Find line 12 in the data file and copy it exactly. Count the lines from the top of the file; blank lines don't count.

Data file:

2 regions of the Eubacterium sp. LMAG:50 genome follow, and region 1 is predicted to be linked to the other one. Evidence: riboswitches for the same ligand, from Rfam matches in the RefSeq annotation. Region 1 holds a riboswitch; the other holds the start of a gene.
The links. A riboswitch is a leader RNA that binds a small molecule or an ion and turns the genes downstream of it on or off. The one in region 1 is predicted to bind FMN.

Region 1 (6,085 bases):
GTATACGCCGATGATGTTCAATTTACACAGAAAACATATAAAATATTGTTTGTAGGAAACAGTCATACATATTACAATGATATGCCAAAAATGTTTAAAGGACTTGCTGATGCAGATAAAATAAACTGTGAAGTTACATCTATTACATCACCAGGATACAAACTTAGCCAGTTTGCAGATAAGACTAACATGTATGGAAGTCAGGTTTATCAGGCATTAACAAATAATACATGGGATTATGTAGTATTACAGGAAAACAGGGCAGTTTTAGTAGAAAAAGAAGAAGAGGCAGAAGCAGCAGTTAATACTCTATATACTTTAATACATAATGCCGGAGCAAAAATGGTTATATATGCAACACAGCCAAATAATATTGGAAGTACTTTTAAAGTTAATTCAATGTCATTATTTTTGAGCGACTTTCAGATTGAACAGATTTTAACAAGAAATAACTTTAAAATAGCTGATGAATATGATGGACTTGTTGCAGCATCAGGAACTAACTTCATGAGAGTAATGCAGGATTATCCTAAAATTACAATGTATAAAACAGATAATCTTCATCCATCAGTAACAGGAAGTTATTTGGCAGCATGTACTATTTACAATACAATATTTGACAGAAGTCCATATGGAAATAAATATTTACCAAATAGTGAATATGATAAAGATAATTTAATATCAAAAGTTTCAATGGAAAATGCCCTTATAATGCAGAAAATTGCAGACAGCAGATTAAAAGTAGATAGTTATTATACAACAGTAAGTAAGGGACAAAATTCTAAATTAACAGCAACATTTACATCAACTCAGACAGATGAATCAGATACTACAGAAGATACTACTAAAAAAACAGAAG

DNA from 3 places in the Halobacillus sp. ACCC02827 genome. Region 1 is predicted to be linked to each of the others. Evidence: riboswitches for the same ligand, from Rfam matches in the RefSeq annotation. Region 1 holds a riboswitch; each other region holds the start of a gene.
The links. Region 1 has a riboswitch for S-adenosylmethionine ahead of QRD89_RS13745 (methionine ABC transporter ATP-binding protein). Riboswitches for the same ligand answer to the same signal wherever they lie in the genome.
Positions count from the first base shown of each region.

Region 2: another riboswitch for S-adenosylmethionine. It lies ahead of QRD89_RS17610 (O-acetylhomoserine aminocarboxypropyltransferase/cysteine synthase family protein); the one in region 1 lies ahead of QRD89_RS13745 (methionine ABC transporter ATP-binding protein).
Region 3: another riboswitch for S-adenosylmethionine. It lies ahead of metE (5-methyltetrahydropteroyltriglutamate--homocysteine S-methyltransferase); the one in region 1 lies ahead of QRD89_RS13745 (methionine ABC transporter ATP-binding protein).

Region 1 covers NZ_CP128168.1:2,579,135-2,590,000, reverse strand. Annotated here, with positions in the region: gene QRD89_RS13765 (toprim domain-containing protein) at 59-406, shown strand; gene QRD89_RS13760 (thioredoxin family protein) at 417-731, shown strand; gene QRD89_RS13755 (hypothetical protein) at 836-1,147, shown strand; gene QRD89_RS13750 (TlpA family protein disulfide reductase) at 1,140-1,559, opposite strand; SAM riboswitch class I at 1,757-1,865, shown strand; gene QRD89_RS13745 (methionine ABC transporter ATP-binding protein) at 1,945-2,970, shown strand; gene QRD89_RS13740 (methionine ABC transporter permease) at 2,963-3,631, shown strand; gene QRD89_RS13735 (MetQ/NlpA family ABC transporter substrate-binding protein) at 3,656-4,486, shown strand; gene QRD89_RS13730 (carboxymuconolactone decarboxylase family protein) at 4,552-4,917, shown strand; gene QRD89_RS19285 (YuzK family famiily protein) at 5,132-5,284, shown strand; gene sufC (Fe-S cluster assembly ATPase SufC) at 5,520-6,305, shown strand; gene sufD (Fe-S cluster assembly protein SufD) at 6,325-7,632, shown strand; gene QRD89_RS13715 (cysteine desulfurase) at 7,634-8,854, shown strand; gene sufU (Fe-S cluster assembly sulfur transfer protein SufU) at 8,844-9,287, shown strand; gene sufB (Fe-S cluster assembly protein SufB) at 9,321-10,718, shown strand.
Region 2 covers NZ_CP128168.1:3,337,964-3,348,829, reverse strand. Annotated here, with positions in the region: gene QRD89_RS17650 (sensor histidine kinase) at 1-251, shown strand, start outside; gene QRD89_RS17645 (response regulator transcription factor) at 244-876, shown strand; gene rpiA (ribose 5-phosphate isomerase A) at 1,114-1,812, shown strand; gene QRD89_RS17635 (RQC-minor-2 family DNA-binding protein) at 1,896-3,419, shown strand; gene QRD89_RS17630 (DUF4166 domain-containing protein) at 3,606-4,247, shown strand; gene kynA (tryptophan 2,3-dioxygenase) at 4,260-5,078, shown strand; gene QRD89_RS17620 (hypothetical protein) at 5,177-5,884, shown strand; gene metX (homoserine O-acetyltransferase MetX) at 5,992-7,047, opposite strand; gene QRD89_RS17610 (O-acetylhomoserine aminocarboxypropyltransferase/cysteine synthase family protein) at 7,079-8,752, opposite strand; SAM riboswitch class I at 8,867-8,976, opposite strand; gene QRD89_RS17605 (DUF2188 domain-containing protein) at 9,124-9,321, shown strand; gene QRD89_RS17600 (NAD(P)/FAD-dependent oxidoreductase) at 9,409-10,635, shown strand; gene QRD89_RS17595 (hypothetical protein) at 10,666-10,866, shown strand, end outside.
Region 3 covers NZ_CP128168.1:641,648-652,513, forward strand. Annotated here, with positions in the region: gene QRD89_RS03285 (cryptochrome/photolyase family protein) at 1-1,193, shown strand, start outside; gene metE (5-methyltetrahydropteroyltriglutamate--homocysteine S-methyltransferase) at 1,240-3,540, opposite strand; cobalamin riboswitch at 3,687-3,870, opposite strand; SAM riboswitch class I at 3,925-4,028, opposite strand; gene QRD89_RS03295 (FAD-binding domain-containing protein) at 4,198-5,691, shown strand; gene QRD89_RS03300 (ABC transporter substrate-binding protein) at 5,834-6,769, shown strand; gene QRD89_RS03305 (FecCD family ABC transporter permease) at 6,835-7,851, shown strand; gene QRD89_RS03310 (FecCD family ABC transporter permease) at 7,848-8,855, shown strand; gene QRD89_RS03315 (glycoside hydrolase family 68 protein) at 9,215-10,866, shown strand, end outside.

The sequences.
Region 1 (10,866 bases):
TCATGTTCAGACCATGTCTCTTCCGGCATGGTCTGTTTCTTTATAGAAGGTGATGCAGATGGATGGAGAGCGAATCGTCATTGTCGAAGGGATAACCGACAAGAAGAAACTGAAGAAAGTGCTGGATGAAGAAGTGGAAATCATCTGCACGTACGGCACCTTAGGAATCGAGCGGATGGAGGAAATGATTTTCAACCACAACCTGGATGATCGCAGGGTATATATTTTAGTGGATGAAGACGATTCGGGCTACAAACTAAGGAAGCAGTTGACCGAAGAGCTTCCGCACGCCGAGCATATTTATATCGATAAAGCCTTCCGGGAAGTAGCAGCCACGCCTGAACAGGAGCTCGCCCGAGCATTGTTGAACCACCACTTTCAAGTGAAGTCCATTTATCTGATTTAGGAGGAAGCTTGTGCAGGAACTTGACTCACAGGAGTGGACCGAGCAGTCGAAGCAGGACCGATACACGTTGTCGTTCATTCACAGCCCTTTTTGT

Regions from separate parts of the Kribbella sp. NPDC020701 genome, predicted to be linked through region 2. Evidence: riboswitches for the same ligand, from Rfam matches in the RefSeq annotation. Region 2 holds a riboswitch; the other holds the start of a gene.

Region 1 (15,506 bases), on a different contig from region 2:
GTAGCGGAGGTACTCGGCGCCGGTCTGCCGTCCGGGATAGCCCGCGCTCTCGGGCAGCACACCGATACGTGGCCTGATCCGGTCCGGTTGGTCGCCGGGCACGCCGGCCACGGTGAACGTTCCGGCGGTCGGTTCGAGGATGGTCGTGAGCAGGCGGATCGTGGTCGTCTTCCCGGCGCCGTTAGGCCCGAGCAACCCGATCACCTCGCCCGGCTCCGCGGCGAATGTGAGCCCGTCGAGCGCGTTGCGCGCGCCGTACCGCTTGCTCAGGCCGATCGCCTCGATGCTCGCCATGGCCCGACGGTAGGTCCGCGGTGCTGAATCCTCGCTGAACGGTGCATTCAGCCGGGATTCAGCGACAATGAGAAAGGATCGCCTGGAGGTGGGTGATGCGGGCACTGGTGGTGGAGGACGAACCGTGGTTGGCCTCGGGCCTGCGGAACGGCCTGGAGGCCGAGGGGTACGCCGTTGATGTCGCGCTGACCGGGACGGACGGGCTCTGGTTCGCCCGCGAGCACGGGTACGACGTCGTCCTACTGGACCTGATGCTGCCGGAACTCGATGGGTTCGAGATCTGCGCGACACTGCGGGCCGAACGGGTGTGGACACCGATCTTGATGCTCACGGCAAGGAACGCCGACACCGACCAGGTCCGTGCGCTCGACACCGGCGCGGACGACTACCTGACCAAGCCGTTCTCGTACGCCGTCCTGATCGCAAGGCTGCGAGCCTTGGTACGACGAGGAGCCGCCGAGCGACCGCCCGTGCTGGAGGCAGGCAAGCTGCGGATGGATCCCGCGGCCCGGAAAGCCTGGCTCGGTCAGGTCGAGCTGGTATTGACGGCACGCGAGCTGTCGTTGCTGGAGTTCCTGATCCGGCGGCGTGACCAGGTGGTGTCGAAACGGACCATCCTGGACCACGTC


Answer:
Region 3 covers NZ_CP128168.1:641,648-652,513, forward strand. Annotated here, with positions in the region: gene QRD89_RS03285 (cryptochrome/photolyase family protein) at 1-1,193, shown strand, start outside; gene metE (5-methyltetrahydropteroyltriglutamate--homocysteine S-methyltransferase) at 1,240-3,540, opposite strand; cobalamin riboswitch at 3,687-3,870, opposite strand; SAM riboswitch class I at 3,925-4,028, opposite strand; gene QRD89_RS03295 (FAD-binding domain-containing protein) at 4,198-5,691, shown strand; gene QRD89_RS03300 (ABC transporter substrate-binding protein) at 5,834-6,769, shown strand; gene QRD89_RS03305 (FecCD family ABC transporter permease) at 6,835-7,851, shown strand; gene QRD89_RS03310 (FecCD family ABC transporter permease) at 7,848-8,855, shown strand; gene QRD89_RS03315 (glycoside hydrolase family 68 protein) at 9,215-10,866, shown strand, end outside.